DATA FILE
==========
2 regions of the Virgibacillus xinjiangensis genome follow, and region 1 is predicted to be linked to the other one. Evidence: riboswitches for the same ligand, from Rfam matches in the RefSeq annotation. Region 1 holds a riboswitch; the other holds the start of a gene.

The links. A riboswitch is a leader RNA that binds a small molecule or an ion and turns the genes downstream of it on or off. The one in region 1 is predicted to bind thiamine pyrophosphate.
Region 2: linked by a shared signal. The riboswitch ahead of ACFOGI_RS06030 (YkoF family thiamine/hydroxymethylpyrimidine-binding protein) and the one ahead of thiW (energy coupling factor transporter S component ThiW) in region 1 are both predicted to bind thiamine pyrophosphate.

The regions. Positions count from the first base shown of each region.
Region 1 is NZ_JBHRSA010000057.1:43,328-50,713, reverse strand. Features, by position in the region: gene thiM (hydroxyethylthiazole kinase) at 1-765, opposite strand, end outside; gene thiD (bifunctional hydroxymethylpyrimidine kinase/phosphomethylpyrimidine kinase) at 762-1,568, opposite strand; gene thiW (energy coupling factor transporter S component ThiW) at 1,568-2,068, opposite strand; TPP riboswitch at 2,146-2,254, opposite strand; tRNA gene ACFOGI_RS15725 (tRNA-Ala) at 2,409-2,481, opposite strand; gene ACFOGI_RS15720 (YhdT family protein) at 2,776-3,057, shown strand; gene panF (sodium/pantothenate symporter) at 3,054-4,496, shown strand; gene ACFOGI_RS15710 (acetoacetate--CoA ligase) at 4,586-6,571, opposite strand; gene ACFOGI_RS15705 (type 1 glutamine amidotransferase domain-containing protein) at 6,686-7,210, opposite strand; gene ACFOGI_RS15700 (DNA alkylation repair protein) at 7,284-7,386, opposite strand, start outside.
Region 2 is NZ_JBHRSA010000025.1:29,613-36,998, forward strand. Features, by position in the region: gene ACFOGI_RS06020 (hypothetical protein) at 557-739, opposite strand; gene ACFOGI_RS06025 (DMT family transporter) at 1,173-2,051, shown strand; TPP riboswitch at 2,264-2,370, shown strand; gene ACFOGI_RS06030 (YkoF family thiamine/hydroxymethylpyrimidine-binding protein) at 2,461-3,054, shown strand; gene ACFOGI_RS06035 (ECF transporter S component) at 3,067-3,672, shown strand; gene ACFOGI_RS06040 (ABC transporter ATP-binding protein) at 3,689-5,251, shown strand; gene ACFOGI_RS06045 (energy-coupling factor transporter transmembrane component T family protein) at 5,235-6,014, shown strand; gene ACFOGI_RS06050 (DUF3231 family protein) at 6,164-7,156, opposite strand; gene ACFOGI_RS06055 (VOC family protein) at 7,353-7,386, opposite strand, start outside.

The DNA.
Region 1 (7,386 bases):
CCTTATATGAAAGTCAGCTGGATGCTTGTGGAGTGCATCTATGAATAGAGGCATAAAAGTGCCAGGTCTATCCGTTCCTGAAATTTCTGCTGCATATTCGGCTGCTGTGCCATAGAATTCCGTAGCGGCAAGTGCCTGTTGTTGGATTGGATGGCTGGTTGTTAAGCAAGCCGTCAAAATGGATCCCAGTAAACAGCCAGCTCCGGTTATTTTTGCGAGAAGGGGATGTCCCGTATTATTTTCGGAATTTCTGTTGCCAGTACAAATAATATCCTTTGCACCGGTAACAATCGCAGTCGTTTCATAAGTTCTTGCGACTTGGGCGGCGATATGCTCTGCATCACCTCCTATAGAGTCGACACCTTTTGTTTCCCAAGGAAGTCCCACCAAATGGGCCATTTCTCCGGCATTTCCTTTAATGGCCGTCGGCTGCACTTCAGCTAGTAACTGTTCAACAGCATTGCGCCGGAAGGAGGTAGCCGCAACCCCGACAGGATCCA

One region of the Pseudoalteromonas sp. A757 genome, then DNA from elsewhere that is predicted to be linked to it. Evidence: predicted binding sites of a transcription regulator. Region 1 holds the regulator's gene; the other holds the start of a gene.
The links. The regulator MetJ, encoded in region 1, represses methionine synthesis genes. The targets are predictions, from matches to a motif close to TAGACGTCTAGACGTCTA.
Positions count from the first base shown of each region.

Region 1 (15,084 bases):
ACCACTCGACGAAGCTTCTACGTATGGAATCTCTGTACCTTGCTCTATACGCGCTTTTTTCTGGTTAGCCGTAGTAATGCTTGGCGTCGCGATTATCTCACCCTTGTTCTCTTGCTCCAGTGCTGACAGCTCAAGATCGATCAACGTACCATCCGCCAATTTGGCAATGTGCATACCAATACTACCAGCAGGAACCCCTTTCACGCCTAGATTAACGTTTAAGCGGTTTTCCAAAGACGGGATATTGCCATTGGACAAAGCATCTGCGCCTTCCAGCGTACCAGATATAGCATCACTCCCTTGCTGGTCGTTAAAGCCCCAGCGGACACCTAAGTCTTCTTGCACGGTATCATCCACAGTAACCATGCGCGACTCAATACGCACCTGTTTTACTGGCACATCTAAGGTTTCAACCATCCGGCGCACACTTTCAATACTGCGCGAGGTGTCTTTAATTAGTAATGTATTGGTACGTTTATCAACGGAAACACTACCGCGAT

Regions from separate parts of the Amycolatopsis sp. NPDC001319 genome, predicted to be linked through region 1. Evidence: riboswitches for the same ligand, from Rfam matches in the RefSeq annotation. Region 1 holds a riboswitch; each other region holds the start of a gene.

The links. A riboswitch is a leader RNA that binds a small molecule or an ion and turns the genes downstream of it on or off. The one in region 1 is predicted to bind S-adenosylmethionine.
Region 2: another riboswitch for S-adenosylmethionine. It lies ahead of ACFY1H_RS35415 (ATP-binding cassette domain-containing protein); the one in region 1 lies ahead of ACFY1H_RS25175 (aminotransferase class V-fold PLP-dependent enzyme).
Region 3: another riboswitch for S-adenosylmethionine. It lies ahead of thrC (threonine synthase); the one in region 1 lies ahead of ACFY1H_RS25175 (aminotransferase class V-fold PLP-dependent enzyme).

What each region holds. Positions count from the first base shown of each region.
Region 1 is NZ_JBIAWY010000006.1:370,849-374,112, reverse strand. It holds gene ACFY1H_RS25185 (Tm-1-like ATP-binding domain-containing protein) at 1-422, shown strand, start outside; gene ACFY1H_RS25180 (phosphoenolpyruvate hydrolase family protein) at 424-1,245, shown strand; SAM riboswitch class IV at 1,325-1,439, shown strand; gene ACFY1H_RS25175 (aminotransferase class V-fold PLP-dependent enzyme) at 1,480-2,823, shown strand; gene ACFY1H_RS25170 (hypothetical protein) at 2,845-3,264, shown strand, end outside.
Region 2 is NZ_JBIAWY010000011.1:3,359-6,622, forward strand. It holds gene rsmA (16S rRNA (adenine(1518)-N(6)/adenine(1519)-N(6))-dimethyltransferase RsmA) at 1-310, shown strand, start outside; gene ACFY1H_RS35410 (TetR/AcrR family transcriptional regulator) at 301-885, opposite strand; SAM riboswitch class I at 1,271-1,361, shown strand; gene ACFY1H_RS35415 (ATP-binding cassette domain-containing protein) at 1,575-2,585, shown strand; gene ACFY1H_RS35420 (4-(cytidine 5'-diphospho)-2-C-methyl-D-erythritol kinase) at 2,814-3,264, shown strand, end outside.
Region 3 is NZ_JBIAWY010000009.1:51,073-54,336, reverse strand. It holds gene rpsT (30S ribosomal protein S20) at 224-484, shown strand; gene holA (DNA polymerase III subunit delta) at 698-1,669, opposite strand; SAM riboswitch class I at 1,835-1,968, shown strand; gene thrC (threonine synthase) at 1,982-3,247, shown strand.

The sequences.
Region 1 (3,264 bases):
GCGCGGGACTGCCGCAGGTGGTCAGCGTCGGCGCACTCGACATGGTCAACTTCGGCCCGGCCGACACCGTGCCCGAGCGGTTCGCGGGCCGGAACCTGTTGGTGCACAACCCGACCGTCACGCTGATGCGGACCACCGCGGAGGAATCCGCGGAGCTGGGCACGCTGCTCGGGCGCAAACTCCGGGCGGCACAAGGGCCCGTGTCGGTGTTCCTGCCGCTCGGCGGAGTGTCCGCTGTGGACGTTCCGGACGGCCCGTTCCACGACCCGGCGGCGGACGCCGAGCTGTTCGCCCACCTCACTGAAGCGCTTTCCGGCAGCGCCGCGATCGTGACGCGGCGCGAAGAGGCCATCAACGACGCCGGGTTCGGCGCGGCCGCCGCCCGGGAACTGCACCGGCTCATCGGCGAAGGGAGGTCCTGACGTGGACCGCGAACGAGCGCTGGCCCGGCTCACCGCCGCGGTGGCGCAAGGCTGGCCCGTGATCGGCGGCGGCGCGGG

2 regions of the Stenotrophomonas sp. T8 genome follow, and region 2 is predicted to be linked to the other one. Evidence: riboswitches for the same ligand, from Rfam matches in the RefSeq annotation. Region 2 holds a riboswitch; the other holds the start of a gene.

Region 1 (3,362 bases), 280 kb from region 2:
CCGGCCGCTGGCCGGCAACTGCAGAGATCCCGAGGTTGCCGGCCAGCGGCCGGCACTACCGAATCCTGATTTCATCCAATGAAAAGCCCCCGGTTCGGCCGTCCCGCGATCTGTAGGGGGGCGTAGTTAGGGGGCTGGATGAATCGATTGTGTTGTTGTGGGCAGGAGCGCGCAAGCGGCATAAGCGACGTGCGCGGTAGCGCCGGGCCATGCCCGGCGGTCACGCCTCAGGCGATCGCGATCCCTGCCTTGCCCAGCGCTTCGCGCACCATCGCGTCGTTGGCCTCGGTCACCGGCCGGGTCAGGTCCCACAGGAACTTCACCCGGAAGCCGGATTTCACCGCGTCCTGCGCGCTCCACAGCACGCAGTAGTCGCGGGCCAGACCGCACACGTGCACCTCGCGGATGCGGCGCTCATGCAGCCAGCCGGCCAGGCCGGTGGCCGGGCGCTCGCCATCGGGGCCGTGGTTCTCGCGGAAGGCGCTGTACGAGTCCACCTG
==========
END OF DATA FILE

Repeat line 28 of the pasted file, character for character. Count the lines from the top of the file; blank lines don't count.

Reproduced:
CCGGCCGCTGGCCGGCAACTGCAGAGATCCCGAGGTTGCCGGCCAGCGGCCGGCACTACCGAATCCTGATTTCATCCAATGAAAAGCCCCCGGTTCGGCCGTCCCGCGATCTGTAGGGGGGCGTAGTTAGGGGGCTGGATGAATCGATTGTGTTGTTGTGGGCAGGAGCGCGCAAGCGGCATAAGCGACGTGCGCGGTAGCGCCGGGCCATGCCCGGCGGTCACGCCTCAGGCGATCGCGATCCCTGCCTTGCCCAGCGCTTCGCGCACCATCGCGTCGTTGGCCTCGGTCACCGGCCGGGTCAGGTCCCACAGGAACTTCACCCGGAAGCCGGATTTCACCGCGTCCTGCGCGCTCCACAGCACGCAGTAGTCGCGGGCCAGACCGCACACGTGCACCTCGCGGATGCGGCGCTCATGCAGCCAGCCGGCCAGGCCGGTGGCCGGGCGCTCGCCATCGGGGCCGTGGTTCTCGCGGAAGGCGCTGTACGAGTCCACCTG